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For Safety's Sake, Don't Leave Kids in Cars
Warmer weather puts them at risk of heat stroke, other dangers, expert says

By Robert Preidt

SATURDAY, June 21, 2014 (HealthDay News) -- As summer starts, experts are reminding parents not to leave children alone in a car in warm weather, because that puts them at risk for heat stroke and death.

In 2013, 43 children in the United States died from heat stroke after being left in vehicles, according to Safe Kids Worldwide.

Children overheat three to five times faster than adults, according to the National Safety Council (NSC). Even when it's 70 degrees Fahrenheit outside, a vehicle can reach a life-threatening temperature within minutes.

"Nobody ever thinks something like this could happen to them, until it does," Deborah Hersman, NSC president and CEO, said in a council news release. "Unfortunately, every summer, dozens of children die as a result of high temperatures inside of cars. These unintended mistakes can devastate families, so make sure you always look before you lock your vehicle."

The NSC offered the following safety tips:

  • Never leave a child alone in a car.
  • When you have children in the car, use reminders to ensure that you'll check for them when you get out of the car. For example, leave something you need in the back, such as your purse, briefcase or phone.
  • Always lock your car doors after you get out of the vehicle. This will prevent children from getting into the car on their own and possibly getting trapped inside.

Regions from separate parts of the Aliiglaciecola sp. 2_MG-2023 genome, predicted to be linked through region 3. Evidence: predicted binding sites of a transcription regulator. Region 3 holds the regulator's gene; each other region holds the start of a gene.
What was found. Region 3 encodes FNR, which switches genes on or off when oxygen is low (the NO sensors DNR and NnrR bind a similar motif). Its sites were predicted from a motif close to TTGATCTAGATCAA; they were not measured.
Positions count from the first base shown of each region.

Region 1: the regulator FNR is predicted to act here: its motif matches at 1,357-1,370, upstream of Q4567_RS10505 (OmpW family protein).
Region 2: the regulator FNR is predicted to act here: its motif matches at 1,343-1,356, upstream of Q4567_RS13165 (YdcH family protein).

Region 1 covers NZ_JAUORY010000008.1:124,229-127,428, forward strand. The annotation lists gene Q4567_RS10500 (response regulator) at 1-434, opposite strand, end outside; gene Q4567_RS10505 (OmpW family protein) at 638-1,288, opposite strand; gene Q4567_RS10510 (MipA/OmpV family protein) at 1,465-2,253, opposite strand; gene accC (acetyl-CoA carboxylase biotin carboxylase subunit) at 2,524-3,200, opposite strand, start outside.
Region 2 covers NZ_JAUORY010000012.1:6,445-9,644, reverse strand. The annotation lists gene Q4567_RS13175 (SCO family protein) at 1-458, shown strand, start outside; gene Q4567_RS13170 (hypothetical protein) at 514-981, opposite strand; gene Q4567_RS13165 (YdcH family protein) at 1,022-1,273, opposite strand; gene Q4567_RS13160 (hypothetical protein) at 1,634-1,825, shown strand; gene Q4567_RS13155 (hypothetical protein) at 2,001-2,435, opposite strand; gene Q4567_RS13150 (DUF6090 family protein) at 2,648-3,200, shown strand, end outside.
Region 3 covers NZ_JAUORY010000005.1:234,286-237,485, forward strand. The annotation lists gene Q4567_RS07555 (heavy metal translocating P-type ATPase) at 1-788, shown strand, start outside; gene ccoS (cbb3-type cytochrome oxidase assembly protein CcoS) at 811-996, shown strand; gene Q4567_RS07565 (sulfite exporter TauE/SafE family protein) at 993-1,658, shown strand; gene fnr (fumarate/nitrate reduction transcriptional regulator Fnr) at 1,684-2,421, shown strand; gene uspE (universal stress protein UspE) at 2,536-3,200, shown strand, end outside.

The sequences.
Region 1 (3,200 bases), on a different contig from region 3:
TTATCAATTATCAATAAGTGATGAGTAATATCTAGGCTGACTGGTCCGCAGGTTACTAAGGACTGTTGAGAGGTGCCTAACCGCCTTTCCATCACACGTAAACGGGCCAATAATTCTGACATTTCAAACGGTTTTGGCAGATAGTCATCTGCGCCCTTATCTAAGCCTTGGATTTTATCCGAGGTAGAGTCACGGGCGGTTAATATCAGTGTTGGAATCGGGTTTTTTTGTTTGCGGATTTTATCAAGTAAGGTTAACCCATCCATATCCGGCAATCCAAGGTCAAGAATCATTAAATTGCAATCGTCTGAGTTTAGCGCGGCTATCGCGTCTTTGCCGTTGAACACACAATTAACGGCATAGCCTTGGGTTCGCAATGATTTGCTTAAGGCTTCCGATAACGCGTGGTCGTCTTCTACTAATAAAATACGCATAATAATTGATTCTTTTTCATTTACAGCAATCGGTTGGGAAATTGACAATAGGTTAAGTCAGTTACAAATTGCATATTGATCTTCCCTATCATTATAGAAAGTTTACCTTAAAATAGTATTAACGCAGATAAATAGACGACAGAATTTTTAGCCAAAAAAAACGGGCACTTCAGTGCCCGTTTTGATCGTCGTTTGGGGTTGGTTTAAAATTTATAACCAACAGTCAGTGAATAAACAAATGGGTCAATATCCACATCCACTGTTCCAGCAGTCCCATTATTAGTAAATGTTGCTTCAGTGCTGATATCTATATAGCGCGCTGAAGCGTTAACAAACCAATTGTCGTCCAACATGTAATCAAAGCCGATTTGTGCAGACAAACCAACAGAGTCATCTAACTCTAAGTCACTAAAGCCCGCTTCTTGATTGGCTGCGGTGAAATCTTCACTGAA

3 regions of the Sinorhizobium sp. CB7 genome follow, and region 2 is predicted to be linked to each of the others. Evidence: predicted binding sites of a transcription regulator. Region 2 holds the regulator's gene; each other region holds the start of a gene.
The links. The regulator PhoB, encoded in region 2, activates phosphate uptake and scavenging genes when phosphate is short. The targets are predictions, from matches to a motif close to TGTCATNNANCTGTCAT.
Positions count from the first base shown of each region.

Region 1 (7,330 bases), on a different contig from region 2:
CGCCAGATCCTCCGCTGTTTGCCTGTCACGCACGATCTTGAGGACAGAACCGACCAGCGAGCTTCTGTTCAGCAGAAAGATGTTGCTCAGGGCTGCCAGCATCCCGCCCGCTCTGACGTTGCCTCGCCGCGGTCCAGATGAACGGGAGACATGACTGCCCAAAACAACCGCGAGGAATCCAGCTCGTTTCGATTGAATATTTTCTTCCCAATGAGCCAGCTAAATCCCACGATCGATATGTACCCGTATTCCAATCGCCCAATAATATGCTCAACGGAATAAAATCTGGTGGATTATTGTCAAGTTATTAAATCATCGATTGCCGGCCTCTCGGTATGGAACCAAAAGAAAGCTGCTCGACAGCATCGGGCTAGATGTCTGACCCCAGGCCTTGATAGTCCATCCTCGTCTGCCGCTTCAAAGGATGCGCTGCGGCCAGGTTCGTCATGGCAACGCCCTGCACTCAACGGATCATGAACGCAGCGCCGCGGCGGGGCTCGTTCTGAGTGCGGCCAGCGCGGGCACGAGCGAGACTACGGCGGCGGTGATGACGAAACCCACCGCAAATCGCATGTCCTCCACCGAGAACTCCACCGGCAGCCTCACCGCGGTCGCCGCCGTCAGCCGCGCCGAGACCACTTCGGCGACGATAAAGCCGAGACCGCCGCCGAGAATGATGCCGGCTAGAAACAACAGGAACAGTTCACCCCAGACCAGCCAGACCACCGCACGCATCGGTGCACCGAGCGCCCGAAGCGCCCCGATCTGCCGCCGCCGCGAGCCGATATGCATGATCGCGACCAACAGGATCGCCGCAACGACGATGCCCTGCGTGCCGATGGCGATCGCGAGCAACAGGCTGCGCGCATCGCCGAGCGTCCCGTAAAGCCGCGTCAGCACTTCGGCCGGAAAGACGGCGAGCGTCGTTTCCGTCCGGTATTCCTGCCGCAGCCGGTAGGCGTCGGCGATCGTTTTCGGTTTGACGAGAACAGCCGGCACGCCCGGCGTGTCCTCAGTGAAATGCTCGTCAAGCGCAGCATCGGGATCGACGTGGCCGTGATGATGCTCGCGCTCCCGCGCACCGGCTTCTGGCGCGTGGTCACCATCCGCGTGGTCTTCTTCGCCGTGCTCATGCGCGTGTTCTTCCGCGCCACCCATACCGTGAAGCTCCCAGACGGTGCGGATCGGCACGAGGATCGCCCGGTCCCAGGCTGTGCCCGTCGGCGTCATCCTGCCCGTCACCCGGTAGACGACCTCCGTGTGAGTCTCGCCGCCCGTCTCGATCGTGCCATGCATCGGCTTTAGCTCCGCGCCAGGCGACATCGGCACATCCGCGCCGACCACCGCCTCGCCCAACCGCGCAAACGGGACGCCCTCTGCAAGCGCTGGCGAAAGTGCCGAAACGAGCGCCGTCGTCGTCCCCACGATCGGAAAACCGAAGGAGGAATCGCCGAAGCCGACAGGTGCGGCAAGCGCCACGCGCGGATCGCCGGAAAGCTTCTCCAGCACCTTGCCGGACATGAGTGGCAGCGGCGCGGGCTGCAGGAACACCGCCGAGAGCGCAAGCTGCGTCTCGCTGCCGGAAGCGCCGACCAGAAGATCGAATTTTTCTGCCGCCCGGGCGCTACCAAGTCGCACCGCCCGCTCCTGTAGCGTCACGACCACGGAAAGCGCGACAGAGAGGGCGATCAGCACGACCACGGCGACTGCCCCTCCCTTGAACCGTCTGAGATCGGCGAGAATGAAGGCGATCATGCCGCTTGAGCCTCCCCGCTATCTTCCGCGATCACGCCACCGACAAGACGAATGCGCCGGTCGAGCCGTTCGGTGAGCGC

• If you see a child alone in a car, call 911 immediately.

More information

The U.S. National Highway Traffic Safety Administration has more about children, cars and heat stroke.

SOURCE: National Safety Council, news release, June 16, 2014

Copyright © 2014 HealthDay. All rights reserved. URL:http://consumer.healthday.com/Article.asp?AID=688893

Resources from HONselect: HONselect is the HON's medical search engine. It retrieves scientific articles, images, conferences and web sites on the selected subject.
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Disclaimer: The text presented on this page is not a substitute for professional medical advice. It is for your information only and may not represent your true individual medical situation. Do not hesitate to consult your healthcare provider if you have any questions or concerns. Do not use this information to diagnose or treat a health problem or disease without consulting a qualified healthcare professional.
Be advised that HealthDay articles are derived from various sources and may not reflect your own country regulations. The Health On the Net Foundation does not endorse opinions, products, or services that may appear in HealthDay articles.


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